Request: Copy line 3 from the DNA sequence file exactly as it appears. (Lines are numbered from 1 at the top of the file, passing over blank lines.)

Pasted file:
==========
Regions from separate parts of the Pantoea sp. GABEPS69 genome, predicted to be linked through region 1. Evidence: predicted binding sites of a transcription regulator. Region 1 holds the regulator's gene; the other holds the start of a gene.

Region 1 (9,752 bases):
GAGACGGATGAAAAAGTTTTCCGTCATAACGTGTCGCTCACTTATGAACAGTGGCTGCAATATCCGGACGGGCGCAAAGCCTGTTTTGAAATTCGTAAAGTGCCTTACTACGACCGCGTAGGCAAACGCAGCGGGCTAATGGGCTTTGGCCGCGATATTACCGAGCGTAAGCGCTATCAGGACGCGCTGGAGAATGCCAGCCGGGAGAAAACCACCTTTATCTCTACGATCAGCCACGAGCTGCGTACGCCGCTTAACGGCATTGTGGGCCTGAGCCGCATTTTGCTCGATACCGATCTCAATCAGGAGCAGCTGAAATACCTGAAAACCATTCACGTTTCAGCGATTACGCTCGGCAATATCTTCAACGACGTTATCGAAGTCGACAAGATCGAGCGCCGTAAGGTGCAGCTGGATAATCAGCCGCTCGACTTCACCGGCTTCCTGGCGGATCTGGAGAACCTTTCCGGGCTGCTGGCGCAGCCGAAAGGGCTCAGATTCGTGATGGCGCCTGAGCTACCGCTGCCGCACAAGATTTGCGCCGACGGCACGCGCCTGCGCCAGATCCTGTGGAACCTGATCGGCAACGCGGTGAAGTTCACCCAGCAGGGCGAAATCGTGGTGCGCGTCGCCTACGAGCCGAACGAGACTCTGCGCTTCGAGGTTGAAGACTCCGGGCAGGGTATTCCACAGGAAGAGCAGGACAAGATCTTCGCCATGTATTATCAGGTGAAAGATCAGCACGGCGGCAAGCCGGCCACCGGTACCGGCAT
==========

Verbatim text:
GAGACGGATGAAAAAGTTTTCCGTCATAACGTGTCGCTCACTTATGAACAGTGGCTGCAATATCCGGACGGGCGCAAAGCCTGTTTTGAAATTCGTAAAGTGCCTTACTACGACCGCGTAGGCAAACGCAGCGGGCTAATGGGCTTTGGCCGCGATATTACCGAGCGTAAGCGCTATCAGGACGCGCTGGAGAATGCCAGCCGGGAGAAAACCACCTTTATCTCTACGATCAGCCACGAGCTGCGTACGCCGCTTAACGGCATTGTGGGCCTGAGCCGCATTTTGCTCGATACCGATCTCAATCAGGAGCAGCTGAAATACCTGAAAACCATTCACGTTTCAGCGATTACGCTCGGCAATATCTTCAACGACGTTATCGAAGTCGACAAGATCGAGCGCCGTAAGGTGCAGCTGGATAATCAGCCGCTCGACTTCACCGGCTTCCTGGCGGATCTGGAGAACCTTTCCGGGCTGCTGGCGCAGCCGAAAGGGCTCAGATTCGTGATGGCGCCTGAGCTACCGCTGCCGCACAAGATTTGCGCCGACGGCACGCGCCTGCGCCAGATCCTGTGGAACCTGATCGGCAACGCGGTGAAGTTCACCCAGCAGGGCGAAATCGTGGTGCGCGTCGCCTACGAGCCGAACGAGACTCTGCGCTTCGAGGTTGAAGACTCCGGGCAGGGTATTCCACAGGAAGAGCAGGACAAGATCTTCGCCATGTATTATCAGGTGAAAGATCAGCACGGCGGCAAGCCGGCCACCGGTACCGGCAT